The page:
The U.S. Securities and Exchange Commission filed an enforcement action against Shanchun Huang for allegedly engaging in a scheme to manipulate Future FinTech Group stock by utilizing an offshore account shortly prior to being tapped as the company’s Chief Executive Officer in 2020. In addition to the securities manipulation charge, the SEC also sued Huang for his failure to disclose his beneficial ownership and trading in the company’s stock.
Per the SEC’s court allegations, in or about the end of 2019, Future FinTech’s founder and former CEO solicited Huang concerning the possibility of taking over the role of CEO at Future FinTech. Huang, according to the SEC, then utilized a securities account in Hong Kong to enter trades in the company’s stock starting in around January 2020, when Future FinTech was at risk of NASDAQ delisting given that its stock price had sunk below the NASDAQ’s minimum bid price of $1.00 per share. In an effort to manipulate the stock, Huang, as the SEC contends, purchased in excess of 530,000 shares of company stock during a two-month time period, and consistently engaged in trading at a volume such that it comprised a large percentage of the stock’s daily volume. In furtherance of this purported stock manipulation by Huang, he also: (1) entered multiple purchased orders in a short time-period, (2) entered limit buy orders with increasing limit prices from one order after another, and (3) engaged in trading that was inconsistent with a rational investor who presumably would seek to buy the stock at the lowest price available.
The SEC’s lawsuit additionally contends that Huang’s trading was designed to, and on occasion did, move Future FinTech’s stock price higher. By way of example cited by the SEC in its charging document, on February 6, 2020, Huang’s transactional activity amounted to approximately 60 percent of the stock’s daily volume, during which time he placed numerous purchase orders within less than ten minutes, causing the stock price to jump from $0.89 to $1.05, at which time his trading ceased. Presumably, under the SEC’s theory, Huang ceased trading at that point as he had successfully moved the company’s stock price above NASDAQ’s $1.00 per share minimum bid.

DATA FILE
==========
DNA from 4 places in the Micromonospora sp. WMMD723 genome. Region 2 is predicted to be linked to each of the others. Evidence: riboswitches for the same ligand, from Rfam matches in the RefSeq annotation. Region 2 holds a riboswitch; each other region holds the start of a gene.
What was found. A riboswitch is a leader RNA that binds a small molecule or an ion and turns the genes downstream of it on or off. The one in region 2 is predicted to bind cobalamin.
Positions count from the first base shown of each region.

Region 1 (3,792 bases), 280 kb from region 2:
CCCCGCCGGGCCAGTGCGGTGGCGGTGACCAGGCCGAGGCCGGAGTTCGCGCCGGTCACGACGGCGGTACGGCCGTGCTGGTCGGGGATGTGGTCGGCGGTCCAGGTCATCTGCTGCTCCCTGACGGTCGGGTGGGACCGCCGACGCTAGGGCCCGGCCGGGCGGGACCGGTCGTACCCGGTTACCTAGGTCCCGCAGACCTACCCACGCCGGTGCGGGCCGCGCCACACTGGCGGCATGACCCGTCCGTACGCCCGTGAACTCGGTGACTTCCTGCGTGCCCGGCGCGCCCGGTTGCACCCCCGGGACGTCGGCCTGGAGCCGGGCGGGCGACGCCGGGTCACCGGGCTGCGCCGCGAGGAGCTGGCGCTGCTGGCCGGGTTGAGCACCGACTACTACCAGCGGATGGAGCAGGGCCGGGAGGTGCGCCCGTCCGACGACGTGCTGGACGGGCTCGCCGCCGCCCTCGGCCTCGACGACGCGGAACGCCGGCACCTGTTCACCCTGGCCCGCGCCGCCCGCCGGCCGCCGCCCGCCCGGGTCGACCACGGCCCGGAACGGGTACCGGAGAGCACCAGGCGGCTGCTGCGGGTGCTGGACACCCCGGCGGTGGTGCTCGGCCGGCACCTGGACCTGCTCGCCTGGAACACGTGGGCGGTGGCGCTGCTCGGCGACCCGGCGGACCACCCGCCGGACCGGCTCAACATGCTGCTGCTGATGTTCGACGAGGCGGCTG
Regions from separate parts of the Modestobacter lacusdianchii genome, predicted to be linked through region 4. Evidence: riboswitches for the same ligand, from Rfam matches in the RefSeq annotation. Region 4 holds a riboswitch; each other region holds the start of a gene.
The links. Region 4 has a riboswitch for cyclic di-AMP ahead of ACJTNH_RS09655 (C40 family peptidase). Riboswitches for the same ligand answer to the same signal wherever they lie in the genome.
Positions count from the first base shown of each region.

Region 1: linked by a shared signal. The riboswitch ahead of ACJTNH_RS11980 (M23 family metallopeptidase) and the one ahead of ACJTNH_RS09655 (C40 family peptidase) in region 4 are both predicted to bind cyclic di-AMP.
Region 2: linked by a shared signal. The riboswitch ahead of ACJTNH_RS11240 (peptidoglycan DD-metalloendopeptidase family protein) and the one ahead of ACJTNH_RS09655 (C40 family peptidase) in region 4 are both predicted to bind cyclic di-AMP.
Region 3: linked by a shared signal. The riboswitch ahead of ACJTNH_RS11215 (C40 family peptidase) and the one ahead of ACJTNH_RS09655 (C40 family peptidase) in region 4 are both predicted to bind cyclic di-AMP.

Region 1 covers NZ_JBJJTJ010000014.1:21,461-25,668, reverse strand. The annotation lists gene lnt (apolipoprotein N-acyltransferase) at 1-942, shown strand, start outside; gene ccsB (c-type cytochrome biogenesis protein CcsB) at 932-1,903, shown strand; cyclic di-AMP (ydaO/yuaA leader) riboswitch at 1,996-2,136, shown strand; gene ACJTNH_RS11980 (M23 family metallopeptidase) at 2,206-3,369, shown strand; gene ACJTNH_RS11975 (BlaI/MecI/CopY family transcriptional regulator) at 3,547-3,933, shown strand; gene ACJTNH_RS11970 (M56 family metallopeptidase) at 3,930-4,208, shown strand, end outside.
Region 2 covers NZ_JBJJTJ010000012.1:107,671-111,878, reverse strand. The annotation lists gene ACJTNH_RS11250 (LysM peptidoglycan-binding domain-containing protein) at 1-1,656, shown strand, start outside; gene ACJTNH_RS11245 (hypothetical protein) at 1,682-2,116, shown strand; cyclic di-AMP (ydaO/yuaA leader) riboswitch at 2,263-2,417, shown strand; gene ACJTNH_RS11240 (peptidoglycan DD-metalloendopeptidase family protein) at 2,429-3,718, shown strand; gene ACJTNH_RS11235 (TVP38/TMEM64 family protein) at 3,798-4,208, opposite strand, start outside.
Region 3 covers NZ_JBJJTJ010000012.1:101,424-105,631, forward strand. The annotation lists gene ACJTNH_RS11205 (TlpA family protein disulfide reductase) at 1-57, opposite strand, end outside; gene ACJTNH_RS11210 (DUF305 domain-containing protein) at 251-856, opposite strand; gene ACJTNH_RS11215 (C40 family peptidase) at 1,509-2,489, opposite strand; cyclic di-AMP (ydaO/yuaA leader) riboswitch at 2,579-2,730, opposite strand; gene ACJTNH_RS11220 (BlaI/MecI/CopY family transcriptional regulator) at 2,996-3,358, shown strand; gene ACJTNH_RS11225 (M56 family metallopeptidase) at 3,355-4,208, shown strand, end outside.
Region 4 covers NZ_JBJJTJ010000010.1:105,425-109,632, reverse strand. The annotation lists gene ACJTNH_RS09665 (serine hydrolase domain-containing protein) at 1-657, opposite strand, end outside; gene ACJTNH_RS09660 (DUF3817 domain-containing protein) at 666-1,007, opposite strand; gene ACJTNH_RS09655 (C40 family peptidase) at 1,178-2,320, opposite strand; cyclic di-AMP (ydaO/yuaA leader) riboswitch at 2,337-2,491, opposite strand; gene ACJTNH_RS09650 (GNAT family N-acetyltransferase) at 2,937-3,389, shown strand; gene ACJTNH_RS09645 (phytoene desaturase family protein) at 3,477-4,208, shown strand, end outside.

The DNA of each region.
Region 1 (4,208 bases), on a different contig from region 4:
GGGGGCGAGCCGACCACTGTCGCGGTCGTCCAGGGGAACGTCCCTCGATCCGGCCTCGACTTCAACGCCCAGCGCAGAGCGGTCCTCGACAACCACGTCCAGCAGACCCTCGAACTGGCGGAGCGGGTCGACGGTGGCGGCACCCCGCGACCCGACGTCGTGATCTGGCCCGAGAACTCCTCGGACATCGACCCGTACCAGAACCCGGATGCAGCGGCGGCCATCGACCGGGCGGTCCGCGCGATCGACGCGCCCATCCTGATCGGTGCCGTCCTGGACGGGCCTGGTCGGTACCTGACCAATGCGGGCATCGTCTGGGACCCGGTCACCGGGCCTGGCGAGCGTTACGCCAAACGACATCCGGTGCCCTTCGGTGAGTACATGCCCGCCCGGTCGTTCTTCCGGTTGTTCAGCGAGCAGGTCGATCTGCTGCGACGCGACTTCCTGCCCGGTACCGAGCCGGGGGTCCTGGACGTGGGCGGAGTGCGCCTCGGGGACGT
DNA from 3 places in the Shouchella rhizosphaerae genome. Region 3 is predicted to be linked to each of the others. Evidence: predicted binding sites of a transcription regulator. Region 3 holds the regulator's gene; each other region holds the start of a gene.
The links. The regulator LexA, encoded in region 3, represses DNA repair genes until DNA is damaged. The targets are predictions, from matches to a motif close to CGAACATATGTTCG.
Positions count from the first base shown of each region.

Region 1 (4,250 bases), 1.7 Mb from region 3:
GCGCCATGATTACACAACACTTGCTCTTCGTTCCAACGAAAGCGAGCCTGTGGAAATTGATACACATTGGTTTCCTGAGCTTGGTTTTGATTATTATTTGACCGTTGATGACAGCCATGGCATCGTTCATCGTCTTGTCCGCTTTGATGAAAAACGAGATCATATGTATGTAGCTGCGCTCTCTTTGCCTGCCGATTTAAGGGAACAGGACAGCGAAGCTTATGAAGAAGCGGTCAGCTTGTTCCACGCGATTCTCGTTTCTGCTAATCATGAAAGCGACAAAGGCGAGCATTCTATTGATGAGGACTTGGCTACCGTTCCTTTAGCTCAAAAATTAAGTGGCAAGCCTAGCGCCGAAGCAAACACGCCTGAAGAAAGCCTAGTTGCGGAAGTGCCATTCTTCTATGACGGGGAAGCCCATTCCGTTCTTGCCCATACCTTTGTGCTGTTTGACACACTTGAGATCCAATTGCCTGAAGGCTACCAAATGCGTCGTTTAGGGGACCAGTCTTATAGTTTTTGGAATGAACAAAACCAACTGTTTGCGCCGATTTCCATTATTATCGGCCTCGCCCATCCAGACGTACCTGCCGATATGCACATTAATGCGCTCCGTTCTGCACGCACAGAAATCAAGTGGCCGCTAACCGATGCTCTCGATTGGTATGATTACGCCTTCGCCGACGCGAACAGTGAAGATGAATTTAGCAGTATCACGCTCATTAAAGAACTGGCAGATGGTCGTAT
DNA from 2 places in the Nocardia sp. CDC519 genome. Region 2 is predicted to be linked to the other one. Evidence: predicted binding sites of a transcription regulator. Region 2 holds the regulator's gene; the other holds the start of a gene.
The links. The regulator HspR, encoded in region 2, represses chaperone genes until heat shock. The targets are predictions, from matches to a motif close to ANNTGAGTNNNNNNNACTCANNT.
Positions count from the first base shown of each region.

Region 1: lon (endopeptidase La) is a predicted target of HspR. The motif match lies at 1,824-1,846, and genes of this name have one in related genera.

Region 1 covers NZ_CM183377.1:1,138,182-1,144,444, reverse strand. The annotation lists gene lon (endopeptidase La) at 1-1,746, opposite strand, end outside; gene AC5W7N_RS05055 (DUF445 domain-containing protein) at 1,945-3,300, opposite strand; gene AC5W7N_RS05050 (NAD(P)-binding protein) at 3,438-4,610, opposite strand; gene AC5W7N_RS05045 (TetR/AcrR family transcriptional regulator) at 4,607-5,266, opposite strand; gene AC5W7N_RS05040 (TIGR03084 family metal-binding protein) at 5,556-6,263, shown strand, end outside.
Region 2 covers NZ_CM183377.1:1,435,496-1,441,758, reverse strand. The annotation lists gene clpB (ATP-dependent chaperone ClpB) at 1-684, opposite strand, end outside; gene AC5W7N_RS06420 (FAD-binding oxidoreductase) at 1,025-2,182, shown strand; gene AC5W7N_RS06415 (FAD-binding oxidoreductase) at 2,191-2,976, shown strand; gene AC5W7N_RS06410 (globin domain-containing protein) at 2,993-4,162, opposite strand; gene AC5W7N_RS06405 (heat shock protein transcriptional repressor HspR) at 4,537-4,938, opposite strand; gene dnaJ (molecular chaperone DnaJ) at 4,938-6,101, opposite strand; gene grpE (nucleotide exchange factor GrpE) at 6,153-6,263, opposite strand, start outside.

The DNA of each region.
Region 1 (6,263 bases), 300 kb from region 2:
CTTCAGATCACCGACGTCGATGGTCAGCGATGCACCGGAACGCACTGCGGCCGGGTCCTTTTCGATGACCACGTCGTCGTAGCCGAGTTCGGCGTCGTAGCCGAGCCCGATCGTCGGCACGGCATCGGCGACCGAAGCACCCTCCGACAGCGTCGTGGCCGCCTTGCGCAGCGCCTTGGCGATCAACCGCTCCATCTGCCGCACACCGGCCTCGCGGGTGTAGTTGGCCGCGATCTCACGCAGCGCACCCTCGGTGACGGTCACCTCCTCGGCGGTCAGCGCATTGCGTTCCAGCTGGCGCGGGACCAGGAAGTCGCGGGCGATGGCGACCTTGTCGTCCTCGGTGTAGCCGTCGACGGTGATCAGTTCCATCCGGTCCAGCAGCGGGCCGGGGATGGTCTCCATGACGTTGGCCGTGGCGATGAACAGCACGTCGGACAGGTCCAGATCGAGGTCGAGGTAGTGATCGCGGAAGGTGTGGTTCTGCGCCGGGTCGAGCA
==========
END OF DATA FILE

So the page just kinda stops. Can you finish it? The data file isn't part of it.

When Huang assumed the role of Future Fintech CEO in March of 2020, he was obligated to file initial, annual and change of ownership forms with respect to his company stock positions, yet he did not do so for a year after having taken the CEO role, the SEC contends. In March 2021, after Huang sold all of his company stock, he after-the-fact filed what the SEC characterized as a “misleading initial form” contending that he did not own any company securities.
The SEC charged Huang with, among others, violations of the anti-manipulation and anti-fraud provisions of the federal securities laws, and is seeking a civil monetary penalty, an officer-and-director bar, as well as injunctive relief against him.
Contact Stock Manipulation Lawyer David Chase
David Chase, Esq. is a SEC investigation defense attorney representing those under SEC investigation for stock manipulation, crypto fraud, insider trading, and securities offering schemes around the country, including New York City, Miami, Chicago, Boston Los Angeles, Atlanta and Las Vegas. Formerly a SEC Enforcement Attorney, David is now a SEC investigation attorney and has over thirty years of experience and seasoned judgment protecting his clients who have received a SEC Subpoena and are under SEC investigation. You may contact David toll-free at: 800-760-0912 or e-mail for a confidential consultation at: firstname.lastname@example.org, and can visit the Firm’s website for more information and content at: securitiesfrauddefense.com.